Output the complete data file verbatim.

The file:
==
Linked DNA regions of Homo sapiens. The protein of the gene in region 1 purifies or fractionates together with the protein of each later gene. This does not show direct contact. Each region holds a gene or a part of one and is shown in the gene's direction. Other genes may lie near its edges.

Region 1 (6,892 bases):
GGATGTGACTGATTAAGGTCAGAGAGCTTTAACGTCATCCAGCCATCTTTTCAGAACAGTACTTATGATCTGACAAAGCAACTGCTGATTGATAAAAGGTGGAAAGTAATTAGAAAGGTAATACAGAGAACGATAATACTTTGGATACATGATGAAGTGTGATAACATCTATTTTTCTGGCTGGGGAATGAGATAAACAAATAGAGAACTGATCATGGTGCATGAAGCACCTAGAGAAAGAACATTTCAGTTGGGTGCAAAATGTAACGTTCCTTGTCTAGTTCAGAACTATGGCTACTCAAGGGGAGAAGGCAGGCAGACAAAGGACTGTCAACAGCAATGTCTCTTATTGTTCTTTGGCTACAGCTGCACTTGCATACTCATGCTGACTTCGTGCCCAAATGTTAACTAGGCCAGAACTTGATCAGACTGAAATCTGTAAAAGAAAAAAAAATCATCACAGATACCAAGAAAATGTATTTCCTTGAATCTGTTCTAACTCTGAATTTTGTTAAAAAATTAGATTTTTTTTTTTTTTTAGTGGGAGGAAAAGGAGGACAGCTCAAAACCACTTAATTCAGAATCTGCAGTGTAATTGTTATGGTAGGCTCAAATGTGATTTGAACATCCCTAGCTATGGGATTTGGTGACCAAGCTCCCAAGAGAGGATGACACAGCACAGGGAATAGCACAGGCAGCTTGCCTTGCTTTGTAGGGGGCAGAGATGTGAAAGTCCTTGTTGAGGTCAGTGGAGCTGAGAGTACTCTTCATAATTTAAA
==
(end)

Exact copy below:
Linked DNA regions of Homo sapiens. The protein of the gene in region 1 purifies or fractionates together with the protein of each later gene. This does not show direct contact. Each region holds a gene or a part of one and is shown in the gene's direction. Other genes may lie near its edges.

Region 1 (6,892 bases):
GGATGTGACTGATTAAGGTCAGAGAGCTTTAACGTCATCCAGCCATCTTTTCAGAACAGTACTTATGATCTGACAAAGCAACTGCTGATTGATAAAAGGTGGAAAGTAATTAGAAAGGTAATACAGAGAACGATAATACTTTGGATACATGATGAAGTGTGATAACATCTATTTTTCTGGCTGGGGAATGAGATAAACAAATAGAGAACTGATCATGGTGCATGAAGCACCTAGAGAAAGAACATTTCAGTTGGGTGCAAAATGTAACGTTCCTTGTCTAGTTCAGAACTATGGCTACTCAAGGGGAGAAGGCAGGCAGACAAAGGACTGTCAACAGCAATGTCTCTTATTGTTCTTTGGCTACAGCTGCACTTGCATACTCATGCTGACTTCGTGCCCAAATGTTAACTAGGCCAGAACTTGATCAGACTGAAATCTGTAAAAGAAAAAAAAATCATCACAGATACCAAGAAAATGTATTTCCTTGAATCTGTTCTAACTCTGAATTTTGTTAAAAAATTAGATTTTTTTTTTTTTTTAGTGGGAGGAAAAGGAGGACAGCTCAAAACCACTTAATTCAGAATCTGCAGTGTAATTGTTATGGTAGGCTCAAATGTGATTTGAACATCCCTAGCTATGGGATTTGGTGACCAAGCTCCCAAGAGAGGATGACACAGCACAGGGAATAGCACAGGCAGCTTGCCTTGCTTTGTAGGGGGCAGAGATGTGAAAGTCCTTGTTGAGGTCAGTGGAGCTGAGAGTACTCTTCATAATTTAAA